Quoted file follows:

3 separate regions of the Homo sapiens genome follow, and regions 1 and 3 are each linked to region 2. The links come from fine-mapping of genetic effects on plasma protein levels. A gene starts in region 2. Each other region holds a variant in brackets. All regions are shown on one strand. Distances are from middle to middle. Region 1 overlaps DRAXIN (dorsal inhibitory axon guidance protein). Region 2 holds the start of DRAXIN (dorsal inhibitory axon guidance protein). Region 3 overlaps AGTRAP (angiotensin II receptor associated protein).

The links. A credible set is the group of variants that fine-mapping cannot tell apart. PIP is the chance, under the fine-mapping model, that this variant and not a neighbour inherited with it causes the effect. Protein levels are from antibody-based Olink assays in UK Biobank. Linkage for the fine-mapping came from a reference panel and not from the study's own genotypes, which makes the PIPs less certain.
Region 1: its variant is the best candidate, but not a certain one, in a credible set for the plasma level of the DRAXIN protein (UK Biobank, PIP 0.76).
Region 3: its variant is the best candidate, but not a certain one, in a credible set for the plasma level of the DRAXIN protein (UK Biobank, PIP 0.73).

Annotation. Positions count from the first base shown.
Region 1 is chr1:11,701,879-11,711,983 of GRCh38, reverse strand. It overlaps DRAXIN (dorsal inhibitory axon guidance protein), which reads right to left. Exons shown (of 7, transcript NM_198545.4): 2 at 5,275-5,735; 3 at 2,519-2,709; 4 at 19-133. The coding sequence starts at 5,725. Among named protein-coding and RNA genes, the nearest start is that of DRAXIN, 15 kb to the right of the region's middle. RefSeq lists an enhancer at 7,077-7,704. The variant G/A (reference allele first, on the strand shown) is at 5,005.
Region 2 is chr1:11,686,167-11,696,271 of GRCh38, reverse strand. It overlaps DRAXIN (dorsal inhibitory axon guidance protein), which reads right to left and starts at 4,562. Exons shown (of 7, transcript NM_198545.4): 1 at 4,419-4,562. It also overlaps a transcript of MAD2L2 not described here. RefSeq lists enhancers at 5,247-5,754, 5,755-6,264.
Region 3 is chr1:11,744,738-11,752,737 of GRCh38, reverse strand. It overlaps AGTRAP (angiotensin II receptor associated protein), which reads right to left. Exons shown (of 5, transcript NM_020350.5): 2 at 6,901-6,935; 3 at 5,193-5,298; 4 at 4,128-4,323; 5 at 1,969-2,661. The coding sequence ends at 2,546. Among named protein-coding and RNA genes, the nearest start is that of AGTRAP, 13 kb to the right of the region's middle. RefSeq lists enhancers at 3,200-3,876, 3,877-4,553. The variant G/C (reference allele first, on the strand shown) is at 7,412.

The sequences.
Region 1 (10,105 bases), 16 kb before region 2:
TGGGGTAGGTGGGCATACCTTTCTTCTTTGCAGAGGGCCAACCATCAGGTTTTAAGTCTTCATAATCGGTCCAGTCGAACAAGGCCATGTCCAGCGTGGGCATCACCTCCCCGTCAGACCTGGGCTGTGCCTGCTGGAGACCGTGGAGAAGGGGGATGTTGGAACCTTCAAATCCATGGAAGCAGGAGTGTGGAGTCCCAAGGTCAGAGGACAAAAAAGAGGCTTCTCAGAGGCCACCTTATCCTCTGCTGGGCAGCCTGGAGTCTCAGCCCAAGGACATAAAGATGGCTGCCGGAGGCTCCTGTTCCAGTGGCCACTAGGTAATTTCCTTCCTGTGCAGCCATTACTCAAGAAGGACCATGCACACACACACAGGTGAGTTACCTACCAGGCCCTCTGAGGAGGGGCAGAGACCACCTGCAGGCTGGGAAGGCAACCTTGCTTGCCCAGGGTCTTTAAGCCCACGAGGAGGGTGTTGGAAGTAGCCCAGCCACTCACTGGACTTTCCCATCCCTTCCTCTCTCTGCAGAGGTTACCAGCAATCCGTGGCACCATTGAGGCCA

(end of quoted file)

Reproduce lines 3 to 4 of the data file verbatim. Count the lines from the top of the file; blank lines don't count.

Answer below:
Region 1: its variant is the best candidate, but not a certain one, in a credible set for the plasma level of the DRAXIN protein (UK Biobank, PIP 0.76).
Region 3: its variant is the best candidate, but not a certain one, in a credible set for the plasma level of the DRAXIN protein (UK Biobank, PIP 0.73).